American Heritage® Dictionary of the English Language, Fourth Edition
- n. A school, especially a theological school for the training of priests, ministers, or rabbis.
- n. A school of higher education, especially a private school for girls.
- n. A place or environment in which something is developed or nurtured.
Century Dictionary and Cyclopedia
- Of or pertaining to seed or semen; seminal.
- Of or pertaining to a seminary (def. II., 3): said of a Roman Catholic priest.
- Of or pertaining to a seminary (def. II., 5): as, a seminary course.
- n. A seed-plot; ground where seed is sown for producing plants for transplantation; a nursery: now only in figurative use.
- n. Figuratively The original place or original stock whence anything is brought.
- n. A place of education; any school, academy, college, or university in which persons (especially the young) are instructed in the several branches of learning which may qualify them for their future employments; specifically, a school for the education of men for the priesthood or ministry.
- n. A seminary priest; a Roman Catholic priest educated in a seminary, especially a foreign one; a seminarist.
- n. In some universities and institutions, a group of advanced students pursuing some branch by real research, the writing of theses, etc.; also, the course of study engaged in by such students; a seminary course: imitated from German use. Also seminar.
- n. A theological school for the training of rabbis, priests, or ministers.
- n. A private residential school for girls.
- n. Mormonism A class of religious education for youths ages 14–18 that accompanies normal secular education.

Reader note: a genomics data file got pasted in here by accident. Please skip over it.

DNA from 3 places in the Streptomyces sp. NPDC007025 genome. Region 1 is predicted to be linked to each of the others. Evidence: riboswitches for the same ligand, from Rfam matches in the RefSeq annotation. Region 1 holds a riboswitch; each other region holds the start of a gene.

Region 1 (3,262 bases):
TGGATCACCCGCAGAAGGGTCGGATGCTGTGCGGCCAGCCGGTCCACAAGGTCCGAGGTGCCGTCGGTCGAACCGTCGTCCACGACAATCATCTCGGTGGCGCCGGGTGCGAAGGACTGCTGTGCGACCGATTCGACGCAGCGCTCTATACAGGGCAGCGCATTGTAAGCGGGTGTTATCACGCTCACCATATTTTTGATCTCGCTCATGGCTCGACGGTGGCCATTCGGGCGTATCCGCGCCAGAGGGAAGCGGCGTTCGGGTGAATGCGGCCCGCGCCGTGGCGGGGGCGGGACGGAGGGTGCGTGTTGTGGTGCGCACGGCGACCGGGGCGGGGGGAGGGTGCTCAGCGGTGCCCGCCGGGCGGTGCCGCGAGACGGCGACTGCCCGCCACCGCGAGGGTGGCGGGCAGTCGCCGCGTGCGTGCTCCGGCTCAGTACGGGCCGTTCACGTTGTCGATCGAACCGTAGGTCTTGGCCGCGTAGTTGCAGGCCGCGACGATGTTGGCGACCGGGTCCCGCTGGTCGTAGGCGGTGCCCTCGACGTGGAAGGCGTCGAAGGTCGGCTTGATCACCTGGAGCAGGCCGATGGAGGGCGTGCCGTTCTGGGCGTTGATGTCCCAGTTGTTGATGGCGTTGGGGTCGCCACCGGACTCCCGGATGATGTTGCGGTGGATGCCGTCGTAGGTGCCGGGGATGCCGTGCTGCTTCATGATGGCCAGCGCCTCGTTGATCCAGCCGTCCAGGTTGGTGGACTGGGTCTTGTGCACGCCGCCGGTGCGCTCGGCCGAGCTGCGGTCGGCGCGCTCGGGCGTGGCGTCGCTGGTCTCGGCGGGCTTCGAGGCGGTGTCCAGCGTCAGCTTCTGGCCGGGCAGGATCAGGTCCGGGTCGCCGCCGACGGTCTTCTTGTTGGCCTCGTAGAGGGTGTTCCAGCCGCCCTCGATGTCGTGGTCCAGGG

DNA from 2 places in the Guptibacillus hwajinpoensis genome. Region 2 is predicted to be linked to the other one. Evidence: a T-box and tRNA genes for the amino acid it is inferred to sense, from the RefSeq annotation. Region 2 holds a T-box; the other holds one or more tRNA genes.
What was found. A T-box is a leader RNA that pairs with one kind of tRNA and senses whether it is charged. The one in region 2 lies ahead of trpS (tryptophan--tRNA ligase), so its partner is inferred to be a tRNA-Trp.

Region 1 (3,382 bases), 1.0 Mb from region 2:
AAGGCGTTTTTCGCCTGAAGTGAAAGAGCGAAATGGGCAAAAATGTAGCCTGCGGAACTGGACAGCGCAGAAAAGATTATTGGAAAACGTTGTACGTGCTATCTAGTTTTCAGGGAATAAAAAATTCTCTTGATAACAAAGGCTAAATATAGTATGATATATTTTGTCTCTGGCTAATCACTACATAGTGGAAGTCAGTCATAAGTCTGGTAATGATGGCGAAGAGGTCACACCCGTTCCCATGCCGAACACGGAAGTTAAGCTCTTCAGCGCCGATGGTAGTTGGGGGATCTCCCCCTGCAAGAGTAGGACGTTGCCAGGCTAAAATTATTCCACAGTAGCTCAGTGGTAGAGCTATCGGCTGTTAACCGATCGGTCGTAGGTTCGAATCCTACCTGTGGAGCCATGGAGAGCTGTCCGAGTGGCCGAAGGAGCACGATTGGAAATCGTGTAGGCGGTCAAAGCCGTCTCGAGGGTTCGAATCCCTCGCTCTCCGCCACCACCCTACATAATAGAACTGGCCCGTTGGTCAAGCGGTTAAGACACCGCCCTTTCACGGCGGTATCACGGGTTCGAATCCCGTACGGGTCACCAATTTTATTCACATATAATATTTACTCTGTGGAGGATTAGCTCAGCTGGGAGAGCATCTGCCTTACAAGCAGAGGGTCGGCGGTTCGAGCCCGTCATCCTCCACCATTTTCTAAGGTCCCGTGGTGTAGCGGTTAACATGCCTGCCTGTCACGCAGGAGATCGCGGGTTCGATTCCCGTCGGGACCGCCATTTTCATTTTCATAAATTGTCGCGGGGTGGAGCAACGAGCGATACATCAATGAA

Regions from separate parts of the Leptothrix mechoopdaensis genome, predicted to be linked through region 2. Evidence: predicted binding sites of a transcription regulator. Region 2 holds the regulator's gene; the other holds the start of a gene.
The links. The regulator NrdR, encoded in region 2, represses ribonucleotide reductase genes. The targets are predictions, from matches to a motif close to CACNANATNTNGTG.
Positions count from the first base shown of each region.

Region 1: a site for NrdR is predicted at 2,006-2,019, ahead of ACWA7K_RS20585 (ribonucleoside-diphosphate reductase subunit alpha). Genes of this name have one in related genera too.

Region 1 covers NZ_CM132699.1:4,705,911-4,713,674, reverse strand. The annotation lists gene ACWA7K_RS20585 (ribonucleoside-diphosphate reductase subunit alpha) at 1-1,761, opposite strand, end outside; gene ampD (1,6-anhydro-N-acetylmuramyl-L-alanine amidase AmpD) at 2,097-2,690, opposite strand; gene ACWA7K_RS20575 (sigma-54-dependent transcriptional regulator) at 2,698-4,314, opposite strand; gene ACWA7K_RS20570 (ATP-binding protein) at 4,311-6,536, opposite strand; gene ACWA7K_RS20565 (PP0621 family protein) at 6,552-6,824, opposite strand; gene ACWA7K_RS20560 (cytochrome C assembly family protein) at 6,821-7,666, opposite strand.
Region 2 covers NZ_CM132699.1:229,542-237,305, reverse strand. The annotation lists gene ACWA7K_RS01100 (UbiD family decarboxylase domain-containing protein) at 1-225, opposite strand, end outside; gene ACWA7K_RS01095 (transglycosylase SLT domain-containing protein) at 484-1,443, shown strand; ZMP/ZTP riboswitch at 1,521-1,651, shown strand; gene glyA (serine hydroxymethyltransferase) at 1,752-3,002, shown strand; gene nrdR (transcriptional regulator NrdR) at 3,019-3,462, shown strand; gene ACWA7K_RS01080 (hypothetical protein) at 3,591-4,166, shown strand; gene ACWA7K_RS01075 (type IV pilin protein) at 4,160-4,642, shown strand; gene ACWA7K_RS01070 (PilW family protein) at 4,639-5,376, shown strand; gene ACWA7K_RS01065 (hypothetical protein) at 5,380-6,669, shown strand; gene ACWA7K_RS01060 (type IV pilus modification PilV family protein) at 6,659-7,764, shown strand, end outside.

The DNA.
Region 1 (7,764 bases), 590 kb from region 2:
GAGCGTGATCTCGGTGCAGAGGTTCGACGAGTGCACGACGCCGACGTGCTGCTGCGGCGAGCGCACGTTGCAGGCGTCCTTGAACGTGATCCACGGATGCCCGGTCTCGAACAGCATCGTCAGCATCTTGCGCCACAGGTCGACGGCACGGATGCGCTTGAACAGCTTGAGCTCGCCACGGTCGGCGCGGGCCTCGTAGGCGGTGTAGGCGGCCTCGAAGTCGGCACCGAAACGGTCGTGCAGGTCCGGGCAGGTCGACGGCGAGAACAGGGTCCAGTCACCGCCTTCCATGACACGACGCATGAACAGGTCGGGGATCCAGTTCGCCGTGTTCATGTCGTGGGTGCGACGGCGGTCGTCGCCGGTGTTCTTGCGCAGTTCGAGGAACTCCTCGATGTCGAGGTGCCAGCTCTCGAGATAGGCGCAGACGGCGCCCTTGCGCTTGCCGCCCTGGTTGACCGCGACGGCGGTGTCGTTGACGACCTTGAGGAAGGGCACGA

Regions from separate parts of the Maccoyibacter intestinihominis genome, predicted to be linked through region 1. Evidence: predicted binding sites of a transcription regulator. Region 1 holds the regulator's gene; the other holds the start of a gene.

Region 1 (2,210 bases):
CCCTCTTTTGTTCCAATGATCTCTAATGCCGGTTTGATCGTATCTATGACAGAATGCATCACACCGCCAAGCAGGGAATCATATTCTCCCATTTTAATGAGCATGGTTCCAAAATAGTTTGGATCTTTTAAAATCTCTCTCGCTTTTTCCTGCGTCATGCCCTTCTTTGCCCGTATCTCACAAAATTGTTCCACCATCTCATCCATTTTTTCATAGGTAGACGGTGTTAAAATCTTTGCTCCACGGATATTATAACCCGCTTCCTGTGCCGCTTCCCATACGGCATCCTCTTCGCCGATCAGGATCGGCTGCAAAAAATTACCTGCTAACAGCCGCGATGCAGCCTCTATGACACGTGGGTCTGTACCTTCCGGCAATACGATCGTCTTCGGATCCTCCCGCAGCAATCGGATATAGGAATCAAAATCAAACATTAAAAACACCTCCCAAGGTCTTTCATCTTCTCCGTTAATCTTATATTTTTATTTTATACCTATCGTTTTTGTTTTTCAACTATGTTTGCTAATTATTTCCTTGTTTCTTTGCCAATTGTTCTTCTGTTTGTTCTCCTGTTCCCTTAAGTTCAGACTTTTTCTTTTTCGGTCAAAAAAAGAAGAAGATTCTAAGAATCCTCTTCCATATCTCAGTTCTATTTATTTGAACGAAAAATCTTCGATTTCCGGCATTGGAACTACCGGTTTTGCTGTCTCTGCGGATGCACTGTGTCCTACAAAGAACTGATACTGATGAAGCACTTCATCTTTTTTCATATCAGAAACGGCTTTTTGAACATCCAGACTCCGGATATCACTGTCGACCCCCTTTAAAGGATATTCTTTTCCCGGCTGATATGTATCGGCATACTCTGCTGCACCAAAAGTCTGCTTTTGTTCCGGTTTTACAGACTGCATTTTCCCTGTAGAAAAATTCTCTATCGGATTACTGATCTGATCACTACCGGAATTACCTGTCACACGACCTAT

- adj. Of or relating to seed; seminal.
GNU Webster's 1913
- n. obsolete A piece of ground where seed is sown for producing plants for transplantation; a nursery; a seed plat.
- n. obsolete Hence, the place or original stock whence anything is brought or produced.
- n. A place of education, as a scool of a high grade, an academy, college, or university.
- n. obsolete Seminal state.
- n. obsolete Fig.: A seed bed; a source.
- n. obsolete A Roman Catholic priest educated in a foreign seminary; a seminarist.
- adj. rare Belonging to seed; seminal.
- n. a theological school for training ministers or priests or rabbis
- n. a private place of education for the young
- From Latin sēminārium, from sēmen ("seed"). Compare seminar. (Wiktionary)
- Middle English, seed plot, from Latin sēminārium, from sēminārius, of seed, from sēmen, sēmin-, seed; see sē- in Indo-European roots. (American Heritage® Dictionary of the English Language, Fourth Edition)
“And his teacher in seminary is a huge fan of the show.”
“Sometimes what we read and learn in seminary is something of a mystery to the outside world.”
“If the word seminary conjures up images of an austere, cloistered, and religious world, you are not far off at all.”
“GH: My brother-in-law is in seminary school right now.”
“I did get a whiff of the ridiculousness Southern fundamentalism in seminary (tons of Southern boys there who wanted to chat with me for periods longer than I was comfortable with when I ran into them), but even then it was moderated by the sophistication (in every sense of the word) of education.”
“Now that I'm in seminary studying philosophy, I'm reading plenty of nonfiction and not very much fiction, but we're still doing the Fiction Fast, and we're still doing the Lenten Read-a-Thon, though I have selected for this year a book much shorter and lighter than what we've read in years past, mostly because of my limited time for extracurricular reading:”
“Years after first writing about Edythe, I took a writing class while in seminary at the Earlham School of Religion.”
“A young student in seminary was told to open a Bible at random, bring his hand down on any verse, and preach on that verse.”
“I did a research paper on pirates and Puritans in seminary, so this comic is real treat to read.”
“First, a little background from a modest paper I wrote on Rauschenbusch while in seminary:”
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